Guide: How to Say “What Are You Doing?” in Igbo (Formal and Informal Ways)

Welcome to our guide on how to say “What are you doing?” in Igbo! Igbo, also known as the Ibo language, is spoken primarily in southeastern Nigeria. Igbo is a beautiful language with its own unique expressions and variations. Whether you want to communicate formally or informally, we’ll provide you with useful phrases, tips, and examples to help you navigate this question in Igbo.

Formal Expression: “What Are You Doing?”

If you want to ask someone formally about their actions or activities, you can use the following expression in Igbo:

Gịnị ka ịna-eme?” which translates to “What are you doing?” in English.

The phrase “Gịnị ka ịna-eme?” is a polite and formal way to inquire about someone’s current activities. It’s suitable for situations like professional settings, formal meetings, or speaking to elders. Let’s now look at an example conversation to help you understand the usage:

Person A: Gịnị ka ịna-eme? (What are you doing?)
Person B: A naghị m a ebe m. A naghị eme ihe ọma. (I am not doing much. I am not doing anything significant.)

As you can see, using this formal expression helps create a polite and respectful tone when communicating with others. Now, let’s move on to the informal way of asking the same question.

Informal Expression: “What Are You Doing?”

In casual conversations or when talking to close friends, family members, or peers, you can use the following expression:

Gịnị ka ịna-asị?” which translates to “What are you doing?” in English.

The phrase “Gịnị ka ịna-asị?” is a relaxed and informal way to inquire about someone’s current activities. It’s perfectly suitable for friendly conversations and laid-back situations. Here’s an example conversation to illustrate its usage:

Person A: Gịnị ka ịna-asị? (What are you doing?)
Person B: A nọ mbebe. A gbakọ ngwọta n’eshishi. (I’m just relaxing. I’m watching a movie.)

Using this informal expression helps create a friendly and casual tone when conversing with others in a less formal setting. While the formal and informal expressions differ, both are equally important in understanding the nuances of the Igbo language. Next, we’ll share some tips and variations that may come in handy.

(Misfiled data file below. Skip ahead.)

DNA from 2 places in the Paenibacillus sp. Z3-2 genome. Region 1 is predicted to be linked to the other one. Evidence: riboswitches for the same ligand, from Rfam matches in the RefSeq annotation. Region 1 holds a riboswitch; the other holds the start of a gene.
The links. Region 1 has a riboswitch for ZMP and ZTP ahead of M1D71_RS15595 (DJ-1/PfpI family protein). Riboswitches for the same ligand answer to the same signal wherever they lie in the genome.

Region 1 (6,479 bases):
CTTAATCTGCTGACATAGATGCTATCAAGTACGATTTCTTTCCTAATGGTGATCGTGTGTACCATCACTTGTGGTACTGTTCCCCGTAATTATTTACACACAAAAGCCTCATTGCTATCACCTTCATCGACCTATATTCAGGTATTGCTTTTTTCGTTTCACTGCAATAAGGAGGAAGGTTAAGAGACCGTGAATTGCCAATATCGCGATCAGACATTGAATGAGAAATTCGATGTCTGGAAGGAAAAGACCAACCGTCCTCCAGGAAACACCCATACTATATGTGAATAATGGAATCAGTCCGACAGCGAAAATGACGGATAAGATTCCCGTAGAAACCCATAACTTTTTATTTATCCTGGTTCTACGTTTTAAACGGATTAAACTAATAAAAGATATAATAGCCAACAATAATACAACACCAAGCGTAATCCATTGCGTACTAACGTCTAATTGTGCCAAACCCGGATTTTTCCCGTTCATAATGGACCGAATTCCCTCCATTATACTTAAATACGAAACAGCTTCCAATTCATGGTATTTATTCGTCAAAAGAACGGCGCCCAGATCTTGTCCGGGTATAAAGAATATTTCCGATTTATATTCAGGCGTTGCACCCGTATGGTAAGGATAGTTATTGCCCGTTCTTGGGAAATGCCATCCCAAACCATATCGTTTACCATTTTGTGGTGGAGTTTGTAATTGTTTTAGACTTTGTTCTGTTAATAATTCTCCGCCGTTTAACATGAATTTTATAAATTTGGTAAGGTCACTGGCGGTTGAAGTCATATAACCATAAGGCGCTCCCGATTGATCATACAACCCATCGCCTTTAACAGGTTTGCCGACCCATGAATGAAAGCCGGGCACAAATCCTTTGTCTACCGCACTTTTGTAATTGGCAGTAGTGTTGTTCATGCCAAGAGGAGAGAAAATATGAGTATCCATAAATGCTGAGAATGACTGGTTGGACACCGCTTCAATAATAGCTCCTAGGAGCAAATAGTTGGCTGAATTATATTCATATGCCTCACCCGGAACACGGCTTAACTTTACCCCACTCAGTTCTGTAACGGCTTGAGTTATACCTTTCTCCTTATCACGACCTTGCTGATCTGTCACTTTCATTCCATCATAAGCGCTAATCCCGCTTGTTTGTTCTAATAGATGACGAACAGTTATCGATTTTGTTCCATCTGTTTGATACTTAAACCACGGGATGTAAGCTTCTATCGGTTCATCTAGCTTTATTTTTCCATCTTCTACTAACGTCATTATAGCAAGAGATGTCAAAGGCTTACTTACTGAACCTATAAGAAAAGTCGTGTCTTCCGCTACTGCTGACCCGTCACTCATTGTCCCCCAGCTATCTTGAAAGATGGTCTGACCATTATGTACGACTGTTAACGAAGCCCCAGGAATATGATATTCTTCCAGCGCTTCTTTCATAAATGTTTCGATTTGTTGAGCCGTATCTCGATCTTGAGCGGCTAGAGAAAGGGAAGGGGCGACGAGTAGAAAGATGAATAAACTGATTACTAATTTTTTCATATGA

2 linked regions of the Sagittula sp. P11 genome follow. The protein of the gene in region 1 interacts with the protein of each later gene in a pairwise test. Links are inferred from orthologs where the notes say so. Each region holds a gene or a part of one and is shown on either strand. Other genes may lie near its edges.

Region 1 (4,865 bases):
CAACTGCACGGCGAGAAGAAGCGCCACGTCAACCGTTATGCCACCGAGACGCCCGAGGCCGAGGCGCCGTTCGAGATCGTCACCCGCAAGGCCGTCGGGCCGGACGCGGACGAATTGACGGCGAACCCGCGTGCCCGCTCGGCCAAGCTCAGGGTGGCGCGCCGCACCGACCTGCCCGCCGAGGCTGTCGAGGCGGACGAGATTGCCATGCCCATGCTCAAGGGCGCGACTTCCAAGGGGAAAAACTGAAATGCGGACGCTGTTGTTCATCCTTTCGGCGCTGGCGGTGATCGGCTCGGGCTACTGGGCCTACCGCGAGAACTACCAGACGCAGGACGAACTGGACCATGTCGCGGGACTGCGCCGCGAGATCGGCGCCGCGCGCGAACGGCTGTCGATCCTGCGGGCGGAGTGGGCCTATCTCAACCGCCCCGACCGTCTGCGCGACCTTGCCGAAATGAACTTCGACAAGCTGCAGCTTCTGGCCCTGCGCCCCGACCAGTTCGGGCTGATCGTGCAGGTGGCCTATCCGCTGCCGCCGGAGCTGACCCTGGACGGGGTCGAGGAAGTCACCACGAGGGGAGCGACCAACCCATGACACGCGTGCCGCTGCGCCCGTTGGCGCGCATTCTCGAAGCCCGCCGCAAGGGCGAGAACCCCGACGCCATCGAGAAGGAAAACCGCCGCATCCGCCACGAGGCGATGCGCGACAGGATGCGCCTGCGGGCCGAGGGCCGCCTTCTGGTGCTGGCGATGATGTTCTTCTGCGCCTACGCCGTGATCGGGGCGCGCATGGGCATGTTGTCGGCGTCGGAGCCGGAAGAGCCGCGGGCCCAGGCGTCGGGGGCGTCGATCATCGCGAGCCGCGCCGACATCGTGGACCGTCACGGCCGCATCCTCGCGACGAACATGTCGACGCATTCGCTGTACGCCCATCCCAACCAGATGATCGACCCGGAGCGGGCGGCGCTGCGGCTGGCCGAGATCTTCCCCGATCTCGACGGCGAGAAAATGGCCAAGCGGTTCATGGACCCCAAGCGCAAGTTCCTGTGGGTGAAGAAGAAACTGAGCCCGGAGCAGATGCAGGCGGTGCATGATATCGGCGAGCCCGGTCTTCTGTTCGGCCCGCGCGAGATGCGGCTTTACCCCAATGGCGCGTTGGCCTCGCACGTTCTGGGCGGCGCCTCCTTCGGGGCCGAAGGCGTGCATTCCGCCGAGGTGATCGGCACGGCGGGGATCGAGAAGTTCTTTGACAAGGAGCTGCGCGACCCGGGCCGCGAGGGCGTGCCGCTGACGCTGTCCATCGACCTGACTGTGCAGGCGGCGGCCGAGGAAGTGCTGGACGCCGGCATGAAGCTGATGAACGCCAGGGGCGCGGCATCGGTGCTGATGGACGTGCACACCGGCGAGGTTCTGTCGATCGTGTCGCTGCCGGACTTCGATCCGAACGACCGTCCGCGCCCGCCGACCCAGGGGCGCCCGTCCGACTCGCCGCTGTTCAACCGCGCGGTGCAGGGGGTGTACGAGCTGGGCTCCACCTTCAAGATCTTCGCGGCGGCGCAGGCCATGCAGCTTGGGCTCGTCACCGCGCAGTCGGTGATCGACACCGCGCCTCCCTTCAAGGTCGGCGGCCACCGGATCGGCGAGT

Tips and Variations:

1. Regional Variations: Igbo is a diverse language, and regional variations exist. The expressions provided in this guide are based on the standard Igbo dialect. However, in some regions or communities, alternative phrases or dialect-specific variations may be used. It’s always advisable to consider the local dialect if interacting with a specific Igbo-speaking community.

2. Politeness: In Igbo culture, showing respect and politeness is highly valued. When addressing someone older or in a position of authority, it’s essential to use the formal expression “Gịnị ka ịna-eme?” and show proper deference.

3. Non-Literal Responses: Often, when someone asks “What are you doing?” in any language, the response may not always involve specific actions. Responses can include various activities or general descriptions of one’s state. It’s important to be open-minded and understand that responses in Igbo might not always align with Western expectations of direct, action-focused answers.

4. Body Language: Communication in Igbo goes beyond words. Pay attention to body language, facial expressions, and tone of voice when interacting with Igbo speakers. These non-verbal cues provide additional context and help you better understand the nuances of the conversation.


Congratulations! You’ve now learned two different ways to say “What are you doing?” in Igbo. Remember, “Gịnị ka ịna-eme?” is the formal expression, while “Gịnị ka ịna-asị?” is the informal one. Make sure to adapt your language based on the formality of the situation and the relationship with the person you are speaking to.

Keep practicing and immersing yourself in the Igbo language to develop a deeper understanding and appreciation for its rich culture. Learning how to communicate in someone’s native language is always a wonderful way to connect and show respect. Jisie ike! (Good luck!)

Leave comment